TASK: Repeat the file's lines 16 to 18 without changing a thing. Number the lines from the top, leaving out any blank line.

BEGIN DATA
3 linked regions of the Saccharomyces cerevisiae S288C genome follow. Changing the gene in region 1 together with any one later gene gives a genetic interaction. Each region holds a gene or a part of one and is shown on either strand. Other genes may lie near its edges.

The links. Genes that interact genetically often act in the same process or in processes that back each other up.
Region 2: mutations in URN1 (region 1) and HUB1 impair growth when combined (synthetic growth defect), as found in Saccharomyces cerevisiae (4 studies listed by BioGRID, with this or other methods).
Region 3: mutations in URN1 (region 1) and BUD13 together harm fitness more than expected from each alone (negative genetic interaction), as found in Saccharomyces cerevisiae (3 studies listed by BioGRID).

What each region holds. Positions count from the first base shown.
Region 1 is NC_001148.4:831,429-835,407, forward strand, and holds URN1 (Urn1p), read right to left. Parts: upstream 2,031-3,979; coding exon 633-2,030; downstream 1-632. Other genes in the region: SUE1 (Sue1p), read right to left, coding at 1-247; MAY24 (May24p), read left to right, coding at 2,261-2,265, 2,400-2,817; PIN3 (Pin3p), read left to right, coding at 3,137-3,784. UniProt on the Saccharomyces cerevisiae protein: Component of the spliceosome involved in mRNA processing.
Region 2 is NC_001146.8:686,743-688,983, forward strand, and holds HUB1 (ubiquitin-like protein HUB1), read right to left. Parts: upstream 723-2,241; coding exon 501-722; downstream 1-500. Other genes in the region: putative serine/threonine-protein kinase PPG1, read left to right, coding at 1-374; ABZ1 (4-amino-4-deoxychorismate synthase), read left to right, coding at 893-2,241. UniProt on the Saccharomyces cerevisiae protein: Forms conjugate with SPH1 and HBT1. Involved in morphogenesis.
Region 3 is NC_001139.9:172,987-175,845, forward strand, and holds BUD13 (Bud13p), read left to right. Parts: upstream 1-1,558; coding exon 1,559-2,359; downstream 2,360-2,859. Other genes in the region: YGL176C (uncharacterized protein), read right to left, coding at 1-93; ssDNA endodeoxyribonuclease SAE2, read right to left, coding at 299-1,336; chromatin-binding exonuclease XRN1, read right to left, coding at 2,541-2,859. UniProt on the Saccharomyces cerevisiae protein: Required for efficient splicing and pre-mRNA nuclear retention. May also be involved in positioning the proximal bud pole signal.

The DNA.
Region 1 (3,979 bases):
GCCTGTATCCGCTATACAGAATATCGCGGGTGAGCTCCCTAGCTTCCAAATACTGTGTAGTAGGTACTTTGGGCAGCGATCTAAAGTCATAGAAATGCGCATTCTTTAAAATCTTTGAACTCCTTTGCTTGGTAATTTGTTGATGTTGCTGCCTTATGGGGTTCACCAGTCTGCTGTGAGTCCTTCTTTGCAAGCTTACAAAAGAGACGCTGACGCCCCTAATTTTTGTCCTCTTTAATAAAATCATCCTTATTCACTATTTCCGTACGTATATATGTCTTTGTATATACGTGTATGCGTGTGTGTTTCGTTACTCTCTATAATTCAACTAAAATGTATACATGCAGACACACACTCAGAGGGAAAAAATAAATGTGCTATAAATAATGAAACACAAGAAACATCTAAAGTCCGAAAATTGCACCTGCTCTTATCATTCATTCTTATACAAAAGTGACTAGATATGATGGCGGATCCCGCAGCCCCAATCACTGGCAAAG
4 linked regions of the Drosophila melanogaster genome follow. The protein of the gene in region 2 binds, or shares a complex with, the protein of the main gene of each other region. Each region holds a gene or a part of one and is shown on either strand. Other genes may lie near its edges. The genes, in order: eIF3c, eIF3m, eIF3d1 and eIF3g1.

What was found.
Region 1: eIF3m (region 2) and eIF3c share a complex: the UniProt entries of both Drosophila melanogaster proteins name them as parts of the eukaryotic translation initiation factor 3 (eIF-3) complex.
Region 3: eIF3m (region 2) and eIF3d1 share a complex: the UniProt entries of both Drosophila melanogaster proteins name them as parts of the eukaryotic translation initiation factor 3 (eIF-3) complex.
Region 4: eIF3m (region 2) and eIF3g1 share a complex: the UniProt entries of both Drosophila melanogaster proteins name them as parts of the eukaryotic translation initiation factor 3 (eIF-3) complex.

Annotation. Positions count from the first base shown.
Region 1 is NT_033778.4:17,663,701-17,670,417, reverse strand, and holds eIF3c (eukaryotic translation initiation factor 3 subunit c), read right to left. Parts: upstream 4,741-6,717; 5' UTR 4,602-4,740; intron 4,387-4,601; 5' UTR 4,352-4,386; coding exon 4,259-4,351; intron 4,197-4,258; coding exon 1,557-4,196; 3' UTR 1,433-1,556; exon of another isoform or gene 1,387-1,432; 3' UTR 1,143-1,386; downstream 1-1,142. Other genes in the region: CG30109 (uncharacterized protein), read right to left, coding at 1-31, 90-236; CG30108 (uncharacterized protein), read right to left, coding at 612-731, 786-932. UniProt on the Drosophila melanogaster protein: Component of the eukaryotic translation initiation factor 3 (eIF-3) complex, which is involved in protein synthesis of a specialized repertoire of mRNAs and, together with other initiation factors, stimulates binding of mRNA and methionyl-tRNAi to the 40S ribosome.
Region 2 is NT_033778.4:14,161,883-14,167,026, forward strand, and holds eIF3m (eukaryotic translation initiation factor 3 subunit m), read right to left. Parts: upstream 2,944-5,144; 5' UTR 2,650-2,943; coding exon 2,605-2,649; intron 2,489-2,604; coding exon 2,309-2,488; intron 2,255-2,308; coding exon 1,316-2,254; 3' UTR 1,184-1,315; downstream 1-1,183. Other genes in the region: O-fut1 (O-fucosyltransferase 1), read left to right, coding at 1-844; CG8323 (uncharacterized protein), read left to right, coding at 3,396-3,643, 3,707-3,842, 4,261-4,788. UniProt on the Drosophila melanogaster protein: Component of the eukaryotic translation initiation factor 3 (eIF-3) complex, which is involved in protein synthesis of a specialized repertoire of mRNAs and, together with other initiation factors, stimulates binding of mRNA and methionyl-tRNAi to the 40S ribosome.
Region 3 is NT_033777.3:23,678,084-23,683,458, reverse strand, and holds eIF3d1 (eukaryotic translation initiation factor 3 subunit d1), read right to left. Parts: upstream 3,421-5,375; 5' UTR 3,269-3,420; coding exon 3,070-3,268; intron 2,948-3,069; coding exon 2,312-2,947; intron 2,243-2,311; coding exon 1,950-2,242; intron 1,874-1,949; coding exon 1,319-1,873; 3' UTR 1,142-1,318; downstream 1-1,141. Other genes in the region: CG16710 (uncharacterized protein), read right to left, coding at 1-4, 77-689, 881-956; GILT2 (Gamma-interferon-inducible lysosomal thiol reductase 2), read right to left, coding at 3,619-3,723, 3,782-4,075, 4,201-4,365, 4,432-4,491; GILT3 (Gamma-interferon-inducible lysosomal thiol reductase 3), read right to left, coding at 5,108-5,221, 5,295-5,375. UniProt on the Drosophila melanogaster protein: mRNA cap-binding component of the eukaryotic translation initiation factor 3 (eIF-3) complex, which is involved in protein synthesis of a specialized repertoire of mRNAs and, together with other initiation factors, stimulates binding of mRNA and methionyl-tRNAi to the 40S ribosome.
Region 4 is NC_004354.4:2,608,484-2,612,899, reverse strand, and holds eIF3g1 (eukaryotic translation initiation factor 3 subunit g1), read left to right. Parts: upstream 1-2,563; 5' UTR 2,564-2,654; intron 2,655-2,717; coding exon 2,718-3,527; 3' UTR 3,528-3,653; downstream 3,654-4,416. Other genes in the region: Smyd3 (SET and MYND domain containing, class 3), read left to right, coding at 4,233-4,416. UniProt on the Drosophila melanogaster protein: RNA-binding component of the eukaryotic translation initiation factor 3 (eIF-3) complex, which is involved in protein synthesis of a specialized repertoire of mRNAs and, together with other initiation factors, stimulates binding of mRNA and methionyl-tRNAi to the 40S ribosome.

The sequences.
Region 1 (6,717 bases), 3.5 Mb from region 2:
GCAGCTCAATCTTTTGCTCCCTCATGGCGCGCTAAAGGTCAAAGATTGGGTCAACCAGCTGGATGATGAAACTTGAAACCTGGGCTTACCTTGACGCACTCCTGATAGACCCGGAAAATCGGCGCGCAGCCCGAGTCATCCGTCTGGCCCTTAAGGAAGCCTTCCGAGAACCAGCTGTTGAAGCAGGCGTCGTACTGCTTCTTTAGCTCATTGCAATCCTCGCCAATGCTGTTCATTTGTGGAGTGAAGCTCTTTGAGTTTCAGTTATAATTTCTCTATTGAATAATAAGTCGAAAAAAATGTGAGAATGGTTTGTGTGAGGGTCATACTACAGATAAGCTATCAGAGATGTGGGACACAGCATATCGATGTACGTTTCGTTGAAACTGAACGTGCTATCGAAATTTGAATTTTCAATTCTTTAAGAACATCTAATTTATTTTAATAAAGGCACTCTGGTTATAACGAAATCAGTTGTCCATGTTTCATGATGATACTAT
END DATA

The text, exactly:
Region 4: eIF3m (region 2) and eIF3g1 share a complex: the UniProt entries of both Drosophila melanogaster proteins name them as parts of the eukaryotic translation initiation factor 3 (eIF-3) complex.

Annotation. Positions count from the first base shown.
Region 1 is NT_033778.4:17,663,701-17,670,417, reverse strand, and holds eIF3c (eukaryotic translation initiation factor 3 subunit c), read right to left. Parts: upstream 4,741-6,717; 5' UTR 4,602-4,740; intron 4,387-4,601; 5' UTR 4,352-4,386; coding exon 4,259-4,351; intron 4,197-4,258; coding exon 1,557-4,196; 3' UTR 1,433-1,556; exon of another isoform or gene 1,387-1,432; 3' UTR 1,143-1,386; downstream 1-1,142. Other genes in the region: CG30109 (uncharacterized protein), read right to left, coding at 1-31, 90-236; CG30108 (uncharacterized protein), read right to left, coding at 612-731, 786-932. UniProt on the Drosophila melanogaster protein: Component of the eukaryotic translation initiation factor 3 (eIF-3) complex, which is involved in protein synthesis of a specialized repertoire of mRNAs and, together with other initiation factors, stimulates binding of mRNA and methionyl-tRNAi to the 40S ribosome.